Since the development of the KPS Curriculum Framework in 2002, many teachers within the district have helped with the mission to increase student achievement through the dissemination of literacy strategies built into the language arts curriculum. We make the claim here, that literacy should not be exclusive to the language arts curriculum, but also to the mathematics curriculum. While there are some similarities, there are also some differences.
Using the findings of Adding It Up, a report published by the National Research Council, we continue to develop our curriculum around the five strands that are described below.
Mathematical literacy is best developed when there is a balance among the following 5 strands:
Conceptual Understanding - comprehension of mathematical concepts, operations, and relations
Procedural Fluency - skill in carrying out procedures flexibly, accurately, efficiently, and appropriately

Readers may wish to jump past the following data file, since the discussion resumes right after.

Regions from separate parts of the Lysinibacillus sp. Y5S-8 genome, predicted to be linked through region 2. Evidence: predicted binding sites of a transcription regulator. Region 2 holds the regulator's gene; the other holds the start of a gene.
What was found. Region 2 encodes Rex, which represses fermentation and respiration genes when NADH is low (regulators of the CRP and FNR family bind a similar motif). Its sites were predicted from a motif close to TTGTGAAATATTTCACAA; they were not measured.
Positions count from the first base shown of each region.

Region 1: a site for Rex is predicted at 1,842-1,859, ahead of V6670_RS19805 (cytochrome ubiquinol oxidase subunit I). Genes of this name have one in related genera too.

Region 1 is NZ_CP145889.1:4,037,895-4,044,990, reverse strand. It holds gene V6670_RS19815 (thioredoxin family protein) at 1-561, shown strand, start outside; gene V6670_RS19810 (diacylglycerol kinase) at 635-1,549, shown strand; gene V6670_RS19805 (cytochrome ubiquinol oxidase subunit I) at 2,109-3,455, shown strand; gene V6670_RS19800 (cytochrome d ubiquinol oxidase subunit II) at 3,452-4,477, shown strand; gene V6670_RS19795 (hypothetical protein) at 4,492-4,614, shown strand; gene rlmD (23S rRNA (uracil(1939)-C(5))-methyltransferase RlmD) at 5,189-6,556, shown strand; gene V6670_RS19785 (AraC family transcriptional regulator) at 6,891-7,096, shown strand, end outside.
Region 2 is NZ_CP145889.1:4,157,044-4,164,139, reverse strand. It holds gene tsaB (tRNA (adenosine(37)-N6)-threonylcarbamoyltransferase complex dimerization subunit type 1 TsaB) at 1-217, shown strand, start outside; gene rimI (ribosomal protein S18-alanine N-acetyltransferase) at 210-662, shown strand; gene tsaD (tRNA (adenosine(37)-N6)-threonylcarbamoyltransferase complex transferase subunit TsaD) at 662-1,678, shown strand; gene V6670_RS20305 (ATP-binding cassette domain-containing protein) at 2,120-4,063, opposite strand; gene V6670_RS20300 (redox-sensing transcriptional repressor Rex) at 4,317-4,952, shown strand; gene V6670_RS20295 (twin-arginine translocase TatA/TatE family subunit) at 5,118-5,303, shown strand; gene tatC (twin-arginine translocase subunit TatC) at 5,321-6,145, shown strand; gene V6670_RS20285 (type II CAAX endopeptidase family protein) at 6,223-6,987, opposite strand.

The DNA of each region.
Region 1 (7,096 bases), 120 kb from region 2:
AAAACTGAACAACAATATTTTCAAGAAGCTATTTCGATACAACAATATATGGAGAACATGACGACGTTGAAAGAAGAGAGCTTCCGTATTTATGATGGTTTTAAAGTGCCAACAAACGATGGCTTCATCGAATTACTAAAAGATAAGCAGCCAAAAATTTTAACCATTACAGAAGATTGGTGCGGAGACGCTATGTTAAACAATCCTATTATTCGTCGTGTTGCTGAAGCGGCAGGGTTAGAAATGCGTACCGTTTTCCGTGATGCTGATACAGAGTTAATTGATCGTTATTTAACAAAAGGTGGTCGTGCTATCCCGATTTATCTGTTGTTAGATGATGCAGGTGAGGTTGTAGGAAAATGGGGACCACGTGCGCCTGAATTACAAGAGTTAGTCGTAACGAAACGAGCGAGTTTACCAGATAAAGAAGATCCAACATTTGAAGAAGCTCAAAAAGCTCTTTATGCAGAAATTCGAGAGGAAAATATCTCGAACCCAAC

- Strategic Competence - ability to formulate, represent, and solve mathematical problems
Adaptive Reasoning - capacity for logical thought, reflection, explanation, and justification
Productive Disposition - habitual inclination to see mathematics as sensible, useful, and worthwhile, coupled with a belief in diligence and one’s own efficacy.
These strands are not independent; they represent different aspects of a complex whole. The five strands are interwoven and interdependent in the development of mathematics literacy. Mathematical literacy is not a one-dimensional trait, and it cannot be achieved by focusing on just one or two of these strands.